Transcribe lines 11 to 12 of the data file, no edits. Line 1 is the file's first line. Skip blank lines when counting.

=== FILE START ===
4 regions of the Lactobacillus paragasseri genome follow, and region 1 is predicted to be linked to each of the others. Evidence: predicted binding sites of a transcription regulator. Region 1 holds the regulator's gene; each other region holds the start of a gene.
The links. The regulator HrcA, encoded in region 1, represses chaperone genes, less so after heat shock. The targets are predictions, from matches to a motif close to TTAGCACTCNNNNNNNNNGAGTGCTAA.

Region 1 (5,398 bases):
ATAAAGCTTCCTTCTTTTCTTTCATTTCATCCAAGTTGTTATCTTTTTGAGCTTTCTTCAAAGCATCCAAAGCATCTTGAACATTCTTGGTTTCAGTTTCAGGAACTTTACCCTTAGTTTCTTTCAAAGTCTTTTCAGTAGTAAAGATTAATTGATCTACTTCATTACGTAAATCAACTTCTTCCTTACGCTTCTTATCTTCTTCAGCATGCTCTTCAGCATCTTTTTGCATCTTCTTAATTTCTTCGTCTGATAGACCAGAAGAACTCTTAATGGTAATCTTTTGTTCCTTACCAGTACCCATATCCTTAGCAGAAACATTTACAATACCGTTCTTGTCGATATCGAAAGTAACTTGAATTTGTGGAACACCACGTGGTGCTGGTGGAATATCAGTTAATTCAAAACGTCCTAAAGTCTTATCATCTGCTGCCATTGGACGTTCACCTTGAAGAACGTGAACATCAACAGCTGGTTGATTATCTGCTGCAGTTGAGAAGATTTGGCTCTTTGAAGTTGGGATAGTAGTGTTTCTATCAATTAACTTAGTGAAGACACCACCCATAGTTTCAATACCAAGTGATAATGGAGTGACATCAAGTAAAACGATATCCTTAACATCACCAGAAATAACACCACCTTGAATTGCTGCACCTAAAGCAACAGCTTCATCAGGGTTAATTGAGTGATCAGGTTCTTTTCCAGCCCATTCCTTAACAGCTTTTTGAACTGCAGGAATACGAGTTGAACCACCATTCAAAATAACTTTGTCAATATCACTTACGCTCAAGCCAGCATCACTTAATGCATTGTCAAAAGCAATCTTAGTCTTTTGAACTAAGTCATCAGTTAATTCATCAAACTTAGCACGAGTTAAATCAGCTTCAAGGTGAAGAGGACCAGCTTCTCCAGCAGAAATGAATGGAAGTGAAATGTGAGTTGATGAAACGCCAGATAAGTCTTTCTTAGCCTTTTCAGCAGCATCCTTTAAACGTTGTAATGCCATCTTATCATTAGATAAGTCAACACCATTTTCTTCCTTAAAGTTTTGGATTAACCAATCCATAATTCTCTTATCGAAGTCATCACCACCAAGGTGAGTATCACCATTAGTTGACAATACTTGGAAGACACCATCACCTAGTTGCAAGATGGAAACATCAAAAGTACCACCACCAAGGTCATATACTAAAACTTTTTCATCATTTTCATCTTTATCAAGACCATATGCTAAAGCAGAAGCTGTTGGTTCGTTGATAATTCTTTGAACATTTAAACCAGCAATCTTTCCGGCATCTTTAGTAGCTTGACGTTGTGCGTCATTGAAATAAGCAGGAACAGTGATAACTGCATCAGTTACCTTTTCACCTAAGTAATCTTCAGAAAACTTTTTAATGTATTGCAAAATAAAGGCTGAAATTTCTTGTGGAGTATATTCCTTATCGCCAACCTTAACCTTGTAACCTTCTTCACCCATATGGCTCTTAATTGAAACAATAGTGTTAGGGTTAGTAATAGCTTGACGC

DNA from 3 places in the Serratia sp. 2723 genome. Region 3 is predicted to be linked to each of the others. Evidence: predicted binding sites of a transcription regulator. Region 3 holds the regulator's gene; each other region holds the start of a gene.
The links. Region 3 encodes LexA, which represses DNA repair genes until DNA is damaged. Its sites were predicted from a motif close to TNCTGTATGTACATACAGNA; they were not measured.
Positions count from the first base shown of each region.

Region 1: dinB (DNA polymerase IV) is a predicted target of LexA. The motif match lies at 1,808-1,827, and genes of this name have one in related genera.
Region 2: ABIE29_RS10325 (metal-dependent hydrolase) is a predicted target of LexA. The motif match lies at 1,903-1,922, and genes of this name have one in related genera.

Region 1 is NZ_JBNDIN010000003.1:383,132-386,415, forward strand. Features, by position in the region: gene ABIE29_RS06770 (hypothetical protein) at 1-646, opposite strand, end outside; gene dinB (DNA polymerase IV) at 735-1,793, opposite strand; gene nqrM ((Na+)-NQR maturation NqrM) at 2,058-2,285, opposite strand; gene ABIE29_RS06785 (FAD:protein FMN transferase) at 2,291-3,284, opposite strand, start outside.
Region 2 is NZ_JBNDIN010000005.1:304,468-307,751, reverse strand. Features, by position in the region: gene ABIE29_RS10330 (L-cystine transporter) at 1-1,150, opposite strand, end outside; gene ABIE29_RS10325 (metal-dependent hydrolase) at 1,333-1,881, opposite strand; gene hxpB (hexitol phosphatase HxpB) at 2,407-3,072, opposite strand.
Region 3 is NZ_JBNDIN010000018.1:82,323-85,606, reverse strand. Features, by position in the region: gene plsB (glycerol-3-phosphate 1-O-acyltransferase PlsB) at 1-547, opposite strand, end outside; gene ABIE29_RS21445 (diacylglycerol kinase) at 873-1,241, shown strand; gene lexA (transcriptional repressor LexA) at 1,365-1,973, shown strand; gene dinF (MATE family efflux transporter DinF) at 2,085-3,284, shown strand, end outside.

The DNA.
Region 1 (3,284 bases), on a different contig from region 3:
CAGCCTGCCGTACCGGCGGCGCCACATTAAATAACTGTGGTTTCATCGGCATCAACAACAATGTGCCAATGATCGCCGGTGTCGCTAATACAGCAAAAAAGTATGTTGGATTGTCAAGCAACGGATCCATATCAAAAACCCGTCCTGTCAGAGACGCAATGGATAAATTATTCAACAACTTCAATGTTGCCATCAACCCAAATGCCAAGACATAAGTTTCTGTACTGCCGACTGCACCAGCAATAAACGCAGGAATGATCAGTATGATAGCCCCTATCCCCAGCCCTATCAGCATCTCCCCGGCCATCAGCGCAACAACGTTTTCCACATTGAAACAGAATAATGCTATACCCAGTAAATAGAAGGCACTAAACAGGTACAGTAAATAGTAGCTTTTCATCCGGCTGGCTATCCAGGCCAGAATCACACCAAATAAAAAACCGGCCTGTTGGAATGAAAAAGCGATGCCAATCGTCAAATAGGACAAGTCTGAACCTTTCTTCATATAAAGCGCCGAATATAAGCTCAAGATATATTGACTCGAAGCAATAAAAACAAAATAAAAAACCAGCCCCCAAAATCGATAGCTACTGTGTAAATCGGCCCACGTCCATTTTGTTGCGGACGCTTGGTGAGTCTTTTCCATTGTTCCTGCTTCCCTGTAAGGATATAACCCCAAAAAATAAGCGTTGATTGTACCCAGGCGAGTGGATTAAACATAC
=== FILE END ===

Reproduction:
Region 2 is NZ_JBNDIN010000005.1:304,468-307,751, reverse strand. Features, by position in the region: gene ABIE29_RS10330 (L-cystine transporter) at 1-1,150, opposite strand, end outside; gene ABIE29_RS10325 (metal-dependent hydrolase) at 1,333-1,881, opposite strand; gene hxpB (hexitol phosphatase HxpB) at 2,407-3,072, opposite strand.
Region 3 is NZ_JBNDIN010000018.1:82,323-85,606, reverse strand. Features, by position in the region: gene plsB (glycerol-3-phosphate 1-O-acyltransferase PlsB) at 1-547, opposite strand, end outside; gene ABIE29_RS21445 (diacylglycerol kinase) at 873-1,241, shown strand; gene lexA (transcriptional repressor LexA) at 1,365-1,973, shown strand; gene dinF (MATE family efflux transporter DinF) at 2,085-3,284, shown strand, end outside.